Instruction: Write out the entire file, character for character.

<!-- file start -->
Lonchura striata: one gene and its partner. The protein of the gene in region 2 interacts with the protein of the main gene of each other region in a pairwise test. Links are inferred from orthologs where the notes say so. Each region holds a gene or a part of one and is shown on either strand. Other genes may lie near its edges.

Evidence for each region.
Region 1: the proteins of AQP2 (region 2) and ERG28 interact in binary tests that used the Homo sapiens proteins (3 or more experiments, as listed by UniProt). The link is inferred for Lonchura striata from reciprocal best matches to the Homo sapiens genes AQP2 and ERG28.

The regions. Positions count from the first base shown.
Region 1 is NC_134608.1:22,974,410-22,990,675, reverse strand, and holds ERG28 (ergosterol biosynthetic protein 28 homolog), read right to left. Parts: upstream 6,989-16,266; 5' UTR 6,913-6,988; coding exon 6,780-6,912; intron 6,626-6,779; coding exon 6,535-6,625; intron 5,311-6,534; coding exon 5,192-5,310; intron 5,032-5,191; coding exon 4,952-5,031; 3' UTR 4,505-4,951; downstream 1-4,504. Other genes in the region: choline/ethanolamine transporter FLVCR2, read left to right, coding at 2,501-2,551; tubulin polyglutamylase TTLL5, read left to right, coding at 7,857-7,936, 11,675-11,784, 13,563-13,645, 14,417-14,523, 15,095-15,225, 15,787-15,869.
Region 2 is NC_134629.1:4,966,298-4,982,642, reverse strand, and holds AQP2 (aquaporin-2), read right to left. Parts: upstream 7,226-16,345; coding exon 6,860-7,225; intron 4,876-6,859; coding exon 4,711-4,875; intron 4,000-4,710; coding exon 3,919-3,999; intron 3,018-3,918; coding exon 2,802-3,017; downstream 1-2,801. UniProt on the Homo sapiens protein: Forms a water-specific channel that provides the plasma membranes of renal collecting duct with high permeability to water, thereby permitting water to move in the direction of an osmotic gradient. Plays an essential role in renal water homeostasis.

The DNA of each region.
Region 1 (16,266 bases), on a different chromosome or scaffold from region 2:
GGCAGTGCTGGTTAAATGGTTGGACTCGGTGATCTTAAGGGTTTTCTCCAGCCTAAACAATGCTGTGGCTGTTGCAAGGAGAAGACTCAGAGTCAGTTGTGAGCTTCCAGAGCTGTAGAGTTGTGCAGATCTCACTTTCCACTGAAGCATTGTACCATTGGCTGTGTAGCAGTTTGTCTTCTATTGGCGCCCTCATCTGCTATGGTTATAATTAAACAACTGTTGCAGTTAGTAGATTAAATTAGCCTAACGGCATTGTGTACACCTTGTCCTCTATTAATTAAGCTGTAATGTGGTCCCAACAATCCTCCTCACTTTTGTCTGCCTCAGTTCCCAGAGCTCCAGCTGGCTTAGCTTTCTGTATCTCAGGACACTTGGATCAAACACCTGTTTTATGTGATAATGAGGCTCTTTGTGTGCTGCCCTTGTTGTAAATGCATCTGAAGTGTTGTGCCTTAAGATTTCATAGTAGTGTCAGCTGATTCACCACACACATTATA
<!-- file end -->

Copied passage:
Lonchura striata: one gene and its partner. The protein of the gene in region 2 interacts with the protein of the main gene of each other region in a pairwise test. Links are inferred from orthologs where the notes say so. Each region holds a gene or a part of one and is shown on either strand. Other genes may lie near its edges.

Evidence for each region.
Region 1: the proteins of AQP2 (region 2) and ERG28 interact in binary tests that used the Homo sapiens proteins (3 or more experiments, as listed by UniProt). The link is inferred for Lonchura striata from reciprocal best matches to the Homo sapiens genes AQP2 and ERG28.

The regions. Positions count from the first base shown.
Region 1 is NC_134608.1:22,974,410-22,990,675, reverse strand, and holds ERG28 (ergosterol biosynthetic protein 28 homolog), read right to left. Parts: upstream 6,989-16,266; 5' UTR 6,913-6,988; coding exon 6,780-6,912; intron 6,626-6,779; coding exon 6,535-6,625; intron 5,311-6,534; coding exon 5,192-5,310; intron 5,032-5,191; coding exon 4,952-5,031; 3' UTR 4,505-4,951; downstream 1-4,504. Other genes in the region: choline/ethanolamine transporter FLVCR2, read left to right, coding at 2,501-2,551; tubulin polyglutamylase TTLL5, read left to right, coding at 7,857-7,936, 11,675-11,784, 13,563-13,645, 14,417-14,523, 15,095-15,225, 15,787-15,869.
Region 2 is NC_134629.1:4,966,298-4,982,642, reverse strand, and holds AQP2 (aquaporin-2), read right to left. Parts: upstream 7,226-16,345; coding exon 6,860-7,225; intron 4,876-6,859; coding exon 4,711-4,875; intron 4,000-4,710; coding exon 3,919-3,999; intron 3,018-3,918; coding exon 2,802-3,017; downstream 1-2,801. UniProt on the Homo sapiens protein: Forms a water-specific channel that provides the plasma membranes of renal collecting duct with high permeability to water, thereby permitting water to move in the direction of an osmotic gradient. Plays an essential role in renal water homeostasis.

The DNA of each region.
Region 1 (16,266 bases), on a different chromosome or scaffold from region 2:
GGCAGTGCTGGTTAAATGGTTGGACTCGGTGATCTTAAGGGTTTTCTCCAGCCTAAACAATGCTGTGGCTGTTGCAAGGAGAAGACTCAGAGTCAGTTGTGAGCTTCCAGAGCTGTAGAGTTGTGCAGATCTCACTTTCCACTGAAGCATTGTACCATTGGCTGTGTAGCAGTTTGTCTTCTATTGGCGCCCTCATCTGCTATGGTTATAATTAAACAACTGTTGCAGTTAGTAGATTAAATTAGCCTAACGGCATTGTGTACACCTTGTCCTCTATTAATTAAGCTGTAATGTGGTCCCAACAATCCTCCTCACTTTTGTCTGCCTCAGTTCCCAGAGCTCCAGCTGGCTTAGCTTTCTGTATCTCAGGACACTTGGATCAAACACCTGTTTTATGTGATAATGAGGCTCTTTGTGTGCTGCCCTTGTTGTAAATGCATCTGAAGTGTTGTGCCTTAAGATTTCATAGTAGTGTCAGCTGATTCACCACACACATTATA